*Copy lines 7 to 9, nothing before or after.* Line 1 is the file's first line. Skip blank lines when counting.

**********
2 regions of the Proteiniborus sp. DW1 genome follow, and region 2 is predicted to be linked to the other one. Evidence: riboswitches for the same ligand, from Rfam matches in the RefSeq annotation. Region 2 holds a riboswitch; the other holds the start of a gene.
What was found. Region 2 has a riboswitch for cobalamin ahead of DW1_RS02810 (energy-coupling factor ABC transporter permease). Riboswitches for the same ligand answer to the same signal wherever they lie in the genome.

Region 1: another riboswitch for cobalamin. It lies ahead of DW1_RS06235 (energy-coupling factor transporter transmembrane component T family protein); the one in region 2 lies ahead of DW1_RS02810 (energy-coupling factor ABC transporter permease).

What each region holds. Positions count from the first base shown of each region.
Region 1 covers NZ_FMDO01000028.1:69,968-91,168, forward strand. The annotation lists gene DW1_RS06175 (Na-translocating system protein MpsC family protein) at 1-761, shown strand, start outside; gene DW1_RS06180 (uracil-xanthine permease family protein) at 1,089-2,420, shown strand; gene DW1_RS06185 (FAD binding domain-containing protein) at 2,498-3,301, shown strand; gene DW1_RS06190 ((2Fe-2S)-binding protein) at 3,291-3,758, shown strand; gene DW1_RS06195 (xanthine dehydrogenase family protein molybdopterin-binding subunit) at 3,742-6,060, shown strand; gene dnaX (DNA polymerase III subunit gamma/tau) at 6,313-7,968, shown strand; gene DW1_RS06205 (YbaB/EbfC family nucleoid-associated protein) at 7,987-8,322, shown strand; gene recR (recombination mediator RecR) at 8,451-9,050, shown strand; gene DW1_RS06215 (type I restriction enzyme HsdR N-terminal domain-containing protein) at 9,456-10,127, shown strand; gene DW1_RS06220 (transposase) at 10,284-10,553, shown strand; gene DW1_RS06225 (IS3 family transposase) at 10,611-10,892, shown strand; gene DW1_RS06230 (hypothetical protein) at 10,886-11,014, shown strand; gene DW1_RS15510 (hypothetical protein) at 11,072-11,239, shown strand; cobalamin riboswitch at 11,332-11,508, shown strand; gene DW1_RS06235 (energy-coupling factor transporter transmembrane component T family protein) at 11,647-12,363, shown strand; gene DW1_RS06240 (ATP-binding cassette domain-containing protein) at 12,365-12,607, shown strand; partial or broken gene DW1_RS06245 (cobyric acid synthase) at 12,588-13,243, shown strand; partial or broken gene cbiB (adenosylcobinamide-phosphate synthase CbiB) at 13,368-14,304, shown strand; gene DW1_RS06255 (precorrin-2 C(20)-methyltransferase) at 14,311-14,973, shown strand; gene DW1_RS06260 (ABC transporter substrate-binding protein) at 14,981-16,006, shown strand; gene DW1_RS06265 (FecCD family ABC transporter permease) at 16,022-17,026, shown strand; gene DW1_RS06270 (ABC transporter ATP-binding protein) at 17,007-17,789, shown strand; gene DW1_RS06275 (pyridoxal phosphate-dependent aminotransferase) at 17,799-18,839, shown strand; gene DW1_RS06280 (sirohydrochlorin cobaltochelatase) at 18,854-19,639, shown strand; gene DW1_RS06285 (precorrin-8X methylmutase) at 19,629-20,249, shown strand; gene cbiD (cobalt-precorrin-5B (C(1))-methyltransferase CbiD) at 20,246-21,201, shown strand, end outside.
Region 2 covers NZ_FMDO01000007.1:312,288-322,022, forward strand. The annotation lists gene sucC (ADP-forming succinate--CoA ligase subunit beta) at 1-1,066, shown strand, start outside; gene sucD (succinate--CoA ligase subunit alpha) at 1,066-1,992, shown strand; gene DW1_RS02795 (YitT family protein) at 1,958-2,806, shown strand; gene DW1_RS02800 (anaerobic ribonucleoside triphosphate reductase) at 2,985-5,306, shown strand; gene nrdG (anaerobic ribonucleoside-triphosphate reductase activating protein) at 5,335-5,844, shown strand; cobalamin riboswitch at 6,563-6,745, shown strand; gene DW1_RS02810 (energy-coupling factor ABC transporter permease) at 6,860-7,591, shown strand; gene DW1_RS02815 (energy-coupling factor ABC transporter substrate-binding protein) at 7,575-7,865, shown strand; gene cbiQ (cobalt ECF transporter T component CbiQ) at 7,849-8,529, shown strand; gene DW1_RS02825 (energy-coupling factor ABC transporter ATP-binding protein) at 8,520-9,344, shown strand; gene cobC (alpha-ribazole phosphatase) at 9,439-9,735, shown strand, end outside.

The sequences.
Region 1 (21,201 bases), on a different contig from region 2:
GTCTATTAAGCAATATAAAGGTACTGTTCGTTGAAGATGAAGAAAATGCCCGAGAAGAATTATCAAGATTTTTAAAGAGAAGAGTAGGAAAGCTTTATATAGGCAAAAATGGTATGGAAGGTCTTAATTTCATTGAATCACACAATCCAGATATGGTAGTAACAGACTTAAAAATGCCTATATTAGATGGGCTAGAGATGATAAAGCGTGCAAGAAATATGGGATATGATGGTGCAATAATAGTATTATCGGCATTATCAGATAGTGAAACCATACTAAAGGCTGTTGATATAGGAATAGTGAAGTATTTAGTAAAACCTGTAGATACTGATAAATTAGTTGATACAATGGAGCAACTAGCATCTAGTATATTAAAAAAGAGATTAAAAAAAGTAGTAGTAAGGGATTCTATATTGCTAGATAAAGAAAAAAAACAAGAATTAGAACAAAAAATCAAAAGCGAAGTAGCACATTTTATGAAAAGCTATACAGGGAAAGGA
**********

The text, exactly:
The sequences.
Region 1 (21,201 bases), on a different contig from region 2:
GTCTATTAAGCAATATAAAGGTACTGTTCGTTGAAGATGAAGAAAATGCCCGAGAAGAATTATCAAGATTTTTAAAGAGAAGAGTAGGAAAGCTTTATATAGGCAAAAATGGTATGGAAGGTCTTAATTTCATTGAATCACACAATCCAGATATGGTAGTAACAGACTTAAAAATGCCTATATTAGATGGGCTAGAGATGATAAAGCGTGCAAGAAATATGGGATATGATGGTGCAATAATAGTATTATCGGCATTATCAGATAGTGAAACCATACTAAAGGCTGTTGATATAGGAATAGTGAAGTATTTAGTAAAACCTGTAGATACTGATAAATTAGTTGATACAATGGAGCAACTAGCATCTAGTATATTAAAAAAGAGATTAAAAAAAGTAGTAGTAAGGGATTCTATATTGCTAGATAAAGAAAAAAAACAAGAATTAGAACAAAAAATCAAAAGCGAAGTAGCACATTTTATGAAAAGCTATACAGGGAAAGGA